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‘I will be the president of this country’: Malema tells AfriForum



Economic Freedom Fighters (EFF) leader Julius Malema has vowed to be elected South Africa’s next president in the near future — whether AfriForum likes it or not.

AfriForum vs EFF

Malema was back at the Equality Court in Johannesburg on Thursday to testify in the hate speech AfriForum brought against him, his party and EFF MP Mbuyiseni Ndlozi for allegedly singing the controversial fight song. Dubul’ibhunuwhich translates to “shoot the farmer” or “kill the farmer”.

The EFF leader was asked by counsel during the cross-examination to: AfriForumMark Oppenheimer, whether he thought his party would be elected to government, given that the Red Berets received just 10.8% of the vote in the 2019 general election and currently do not control municipalities.

“My point to you is that, as far as I understand, your party got about 10% of the vote. [As] it stands, it holds no possibility of ever being elected to government. For example, do you currently have congregations?” Oppenheimer asked Malema.

“I’m going to be the president of this country whether you like it or not,” Malema replied when asked.

He added: “And I will chair the affairs of this country, including you. I think you have to start adjusting to that reality. The sooner you do that, the less chest pain you’ll have when that reality comes.”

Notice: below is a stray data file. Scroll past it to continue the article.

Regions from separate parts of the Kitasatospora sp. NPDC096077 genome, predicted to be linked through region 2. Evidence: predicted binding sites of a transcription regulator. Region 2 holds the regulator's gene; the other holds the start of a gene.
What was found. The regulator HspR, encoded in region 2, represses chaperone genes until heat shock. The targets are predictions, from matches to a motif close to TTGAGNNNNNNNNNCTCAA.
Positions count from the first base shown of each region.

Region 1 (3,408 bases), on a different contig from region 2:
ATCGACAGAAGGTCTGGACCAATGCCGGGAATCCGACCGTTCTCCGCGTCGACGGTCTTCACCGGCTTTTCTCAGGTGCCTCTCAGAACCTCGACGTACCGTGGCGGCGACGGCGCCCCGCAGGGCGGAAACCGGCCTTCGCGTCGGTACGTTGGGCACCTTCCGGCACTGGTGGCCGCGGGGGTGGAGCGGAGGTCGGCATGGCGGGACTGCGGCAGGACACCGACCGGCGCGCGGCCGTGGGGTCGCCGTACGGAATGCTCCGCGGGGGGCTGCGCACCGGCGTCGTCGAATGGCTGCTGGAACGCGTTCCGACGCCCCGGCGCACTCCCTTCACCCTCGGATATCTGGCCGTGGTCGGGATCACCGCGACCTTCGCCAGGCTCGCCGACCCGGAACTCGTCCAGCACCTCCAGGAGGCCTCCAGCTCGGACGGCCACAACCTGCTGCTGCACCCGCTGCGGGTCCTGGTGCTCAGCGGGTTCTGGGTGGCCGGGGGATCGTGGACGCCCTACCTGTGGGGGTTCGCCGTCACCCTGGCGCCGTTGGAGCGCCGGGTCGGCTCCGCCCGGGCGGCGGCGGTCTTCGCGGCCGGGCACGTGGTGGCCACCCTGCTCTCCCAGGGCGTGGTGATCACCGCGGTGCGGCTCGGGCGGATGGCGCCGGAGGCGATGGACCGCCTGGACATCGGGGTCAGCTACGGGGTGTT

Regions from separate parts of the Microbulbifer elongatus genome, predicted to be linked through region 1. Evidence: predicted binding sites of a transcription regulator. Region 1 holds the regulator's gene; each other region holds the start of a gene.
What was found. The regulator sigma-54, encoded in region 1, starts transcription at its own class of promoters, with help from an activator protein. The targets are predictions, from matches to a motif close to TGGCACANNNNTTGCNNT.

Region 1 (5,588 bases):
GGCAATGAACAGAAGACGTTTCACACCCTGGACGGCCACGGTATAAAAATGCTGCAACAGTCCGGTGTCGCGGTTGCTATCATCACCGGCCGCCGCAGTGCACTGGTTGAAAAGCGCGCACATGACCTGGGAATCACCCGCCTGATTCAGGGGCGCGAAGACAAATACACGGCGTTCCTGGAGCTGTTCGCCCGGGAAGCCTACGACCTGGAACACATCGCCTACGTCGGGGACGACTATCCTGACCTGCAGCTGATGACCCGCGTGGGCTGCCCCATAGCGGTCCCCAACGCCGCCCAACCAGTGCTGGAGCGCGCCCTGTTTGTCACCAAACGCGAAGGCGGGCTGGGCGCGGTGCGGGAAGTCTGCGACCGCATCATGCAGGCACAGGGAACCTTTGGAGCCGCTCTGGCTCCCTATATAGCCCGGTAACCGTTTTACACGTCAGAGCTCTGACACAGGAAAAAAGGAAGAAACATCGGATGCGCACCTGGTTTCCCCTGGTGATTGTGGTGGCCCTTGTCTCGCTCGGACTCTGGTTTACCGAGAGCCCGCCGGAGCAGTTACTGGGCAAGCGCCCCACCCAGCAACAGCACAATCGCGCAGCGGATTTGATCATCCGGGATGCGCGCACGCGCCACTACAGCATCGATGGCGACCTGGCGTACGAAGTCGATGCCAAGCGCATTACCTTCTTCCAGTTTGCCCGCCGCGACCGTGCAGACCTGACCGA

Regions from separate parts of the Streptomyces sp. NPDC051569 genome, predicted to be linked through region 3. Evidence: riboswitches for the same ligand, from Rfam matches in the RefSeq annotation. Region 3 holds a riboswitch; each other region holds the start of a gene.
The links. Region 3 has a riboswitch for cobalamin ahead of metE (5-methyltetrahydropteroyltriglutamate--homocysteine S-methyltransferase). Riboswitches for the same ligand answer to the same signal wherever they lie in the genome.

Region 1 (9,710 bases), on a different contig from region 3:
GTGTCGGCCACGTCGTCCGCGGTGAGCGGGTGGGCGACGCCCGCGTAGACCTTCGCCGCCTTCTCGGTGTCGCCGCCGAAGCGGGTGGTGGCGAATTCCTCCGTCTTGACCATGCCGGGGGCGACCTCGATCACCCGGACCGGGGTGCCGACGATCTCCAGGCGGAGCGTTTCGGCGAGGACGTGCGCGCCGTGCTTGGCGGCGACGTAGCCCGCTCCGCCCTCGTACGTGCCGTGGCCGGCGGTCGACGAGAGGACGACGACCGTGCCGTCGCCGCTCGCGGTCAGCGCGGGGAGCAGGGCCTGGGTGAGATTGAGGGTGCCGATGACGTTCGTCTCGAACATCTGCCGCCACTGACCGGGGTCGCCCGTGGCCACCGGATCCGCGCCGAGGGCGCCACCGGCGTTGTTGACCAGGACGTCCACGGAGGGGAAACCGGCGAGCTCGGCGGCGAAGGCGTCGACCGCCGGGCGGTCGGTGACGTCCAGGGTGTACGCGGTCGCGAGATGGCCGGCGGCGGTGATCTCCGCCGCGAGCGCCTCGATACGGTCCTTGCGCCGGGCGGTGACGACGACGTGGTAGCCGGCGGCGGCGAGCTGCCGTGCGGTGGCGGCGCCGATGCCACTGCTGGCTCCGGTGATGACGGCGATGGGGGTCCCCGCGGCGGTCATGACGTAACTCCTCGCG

WATCH: Malema tells court he will become SA . president

‘Racist chest pain’

When asked by Oppenheimer what chest pain he was referring to, Malema said “racist chest pain”.

But Oppenheimer insisted that without significant electoral support, the EFF stood no chance of electing its leader as president of South Africa.

Malema, however, did not want to hear about it and reiterated his opinion that AfriForum was a racist organization.

The EFF leader said in response: “The party you represent doesn’t have a percentage you can talk about because it will never even try. Our people will reject a racist party like you represent.”

He said that with the 10% the EFF had, it was able to bring the ruling ANC’s national support below 50% in last year’s local government elections.

“You may think 10% is insignificant, but it is a very large percentage and we are the only party growing in South Africa of the three parties, we have never refused an election before.”

Judge Edwin Molahlehi intervened during the heated argument, asking Oppenheimer about the relevance of his question in the hate speech case, which he admitted was irrelevant.

“Whether this party is going to win the election or not, I’m not sure how relevant that is and it looks like it will hold us for a while… and we’re going in circles,” Molahlehi said.

“Then I won’t hammer on it, my lord,” said Oppenheimer.

ALSO READ: Shivambu confident of victory in ‘Kill the Boer’ case against AfriForum

AfriForum filed a civil suit against the EFF in 2020 after accusing the party and its leaders of committing hate speech for singing the battle song Dubul’ibhunu

The organization believes the song incites hatred based on race and ethnicity, and is an incitement to cause harm.

The lobby group wants the Equality Court to order the EFF and its leaders to apologize publicly and pay R500,000 in damages for singing the song.

This is not the first time that AfriForum has challenged the singing of the song in the Equal Opportunities Court.

In 2010, Malema was found guilty of hate speech for singing the song when he was then president of the ANC Youth League.

AfriForum has accused Malema and the EFF of violating the 2010 court order.

READ NOW: ‘I did not sing Kill the Boer’: Malema grilled in lawsuit against AfriForum

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